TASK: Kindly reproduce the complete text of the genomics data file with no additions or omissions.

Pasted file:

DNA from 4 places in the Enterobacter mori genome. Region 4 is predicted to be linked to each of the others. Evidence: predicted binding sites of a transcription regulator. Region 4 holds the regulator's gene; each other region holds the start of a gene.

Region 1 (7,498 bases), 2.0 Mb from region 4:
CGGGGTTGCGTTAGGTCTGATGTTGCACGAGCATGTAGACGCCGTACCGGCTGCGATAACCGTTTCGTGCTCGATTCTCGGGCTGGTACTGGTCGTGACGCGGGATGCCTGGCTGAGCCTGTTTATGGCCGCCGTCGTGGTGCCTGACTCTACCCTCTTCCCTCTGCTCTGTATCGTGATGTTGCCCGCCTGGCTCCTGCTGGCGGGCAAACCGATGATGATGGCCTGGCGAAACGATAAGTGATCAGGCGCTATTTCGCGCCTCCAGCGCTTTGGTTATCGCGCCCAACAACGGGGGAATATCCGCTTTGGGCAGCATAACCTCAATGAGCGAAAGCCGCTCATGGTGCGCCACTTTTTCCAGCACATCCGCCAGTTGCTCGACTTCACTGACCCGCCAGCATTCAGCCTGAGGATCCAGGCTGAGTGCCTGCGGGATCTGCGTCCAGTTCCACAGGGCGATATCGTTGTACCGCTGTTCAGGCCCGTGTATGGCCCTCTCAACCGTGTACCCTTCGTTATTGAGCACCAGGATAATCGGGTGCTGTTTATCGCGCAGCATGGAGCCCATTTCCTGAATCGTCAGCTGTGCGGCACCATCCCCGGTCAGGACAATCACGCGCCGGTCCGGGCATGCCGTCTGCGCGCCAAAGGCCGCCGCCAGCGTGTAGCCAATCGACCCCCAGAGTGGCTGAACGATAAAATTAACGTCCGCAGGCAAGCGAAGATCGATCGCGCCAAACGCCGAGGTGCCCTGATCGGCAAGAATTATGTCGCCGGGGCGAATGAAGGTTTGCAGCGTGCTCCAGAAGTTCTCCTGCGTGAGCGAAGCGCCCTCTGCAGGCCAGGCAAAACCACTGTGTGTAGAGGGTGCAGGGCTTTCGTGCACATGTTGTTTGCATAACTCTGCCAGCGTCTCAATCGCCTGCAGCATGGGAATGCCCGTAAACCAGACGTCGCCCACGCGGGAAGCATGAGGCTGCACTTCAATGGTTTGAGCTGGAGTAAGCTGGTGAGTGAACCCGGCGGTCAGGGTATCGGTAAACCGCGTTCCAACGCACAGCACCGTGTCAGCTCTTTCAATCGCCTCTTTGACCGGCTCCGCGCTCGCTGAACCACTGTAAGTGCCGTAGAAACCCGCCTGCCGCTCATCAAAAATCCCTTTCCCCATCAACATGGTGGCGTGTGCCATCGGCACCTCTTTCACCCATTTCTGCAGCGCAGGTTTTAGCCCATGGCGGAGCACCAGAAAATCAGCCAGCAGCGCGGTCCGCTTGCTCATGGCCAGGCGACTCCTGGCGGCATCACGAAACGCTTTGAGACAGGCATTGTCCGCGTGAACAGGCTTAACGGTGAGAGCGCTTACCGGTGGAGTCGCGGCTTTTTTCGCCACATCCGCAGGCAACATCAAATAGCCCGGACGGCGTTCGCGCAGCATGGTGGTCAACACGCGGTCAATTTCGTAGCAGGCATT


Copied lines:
DNA from 4 places in the Enterobacter mori genome. Region 4 is predicted to be linked to each of the others. Evidence: predicted binding sites of a transcription regulator. Region 4 holds the regulator's gene; each other region holds the start of a gene.

Region 1 (7,498 bases), 2.0 Mb from region 4:
CGGGGTTGCGTTAGGTCTGATGTTGCACGAGCATGTAGACGCCGTACCGGCTGCGATAACCGTTTCGTGCTCGATTCTCGGGCTGGTACTGGTCGTGACGCGGGATGCCTGGCTGAGCCTGTTTATGGCCGCCGTCGTGGTGCCTGACTCTACCCTCTTCCCTCTGCTCTGTATCGTGATGTTGCCCGCCTGGCTCCTGCTGGCGGGCAAACCGATGATGATGGCCTGGCGAAACGATAAGTGATCAGGCGCTATTTCGCGCCTCCAGCGCTTTGGTTATCGCGCCCAACAACGGGGGAATATCCGCTTTGGGCAGCATAACCTCAATGAGCGAAAGCCGCTCATGGTGCGCCACTTTTTCCAGCACATCCGCCAGTTGCTCGACTTCACTGACCCGCCAGCATTCAGCCTGAGGATCCAGGCTGAGTGCCTGCGGGATCTGCGTCCAGTTCCACAGGGCGATATCGTTGTACCGCTGTTCAGGCCCGTGTATGGCCCTCTCAACCGTGTACCCTTCGTTATTGAGCACCAGGATAATCGGGTGCTGTTTATCGCGCAGCATGGAGCCCATTTCCTGAATCGTCAGCTGTGCGGCACCATCCCCGGTCAGGACAATCACGCGCCGGTCCGGGCATGCCGTCTGCGCGCCAAAGGCCGCCGCCAGCGTGTAGCCAATCGACCCCCAGAGTGGCTGAACGATAAAATTAACGTCCGCAGGCAAGCGAAGATCGATCGCGCCAAACGCCGAGGTGCCCTGATCGGCAAGAATTATGTCGCCGGGGCGAATGAAGGTTTGCAGCGTGCTCCAGAAGTTCTCCTGCGTGAGCGAAGCGCCCTCTGCAGGCCAGGCAAAACCACTGTGTGTAGAGGGTGCAGGGCTTTCGTGCACATGTTGTTTGCATAACTCTGCCAGCGTCTCAATCGCCTGCAGCATGGGAATGCCCGTAAACCAGACGTCGCCCACGCGGGAAGCATGAGGCTGCACTTCAATGGTTTGAGCTGGAGTAAGCTGGTGAGTGAACCCGGCGGTCAGGGTATCGGTAAACCGCGTTCCAACGCACAGCACCGTGTCAGCTCTTTCAATCGCCTCTTTGACCGGCTCCGCGCTCGCTGAACCACTGTAAGTGCCGTAGAAACCCGCCTGCCGCTCATCAAAAATCCCTTTCCCCATCAACATGGTGGCGTGTGCCATCGGCACCTCTTTCACCCATTTCTGCAGCGCAGGTTTTAGCCCATGGCGGAGCACCAGAAAATCAGCCAGCAGCGCGGTCCGCTTGCTCATGGCCAGGCGACTCCTGGCGGCATCACGAAACGCTTTGAGACAGGCATTGTCCGCGTGAACAGGCTTAACGGTGAGAGCGCTTACCGGTGGAGTCGCGGCTTTTTTCGCCACATCCGCAGGCAACATCAAATAGCCCGGACGGCGTTCGCGCAGCATGGTGGTCAACACGCGGTCAATTTCGTAGCAGGCATT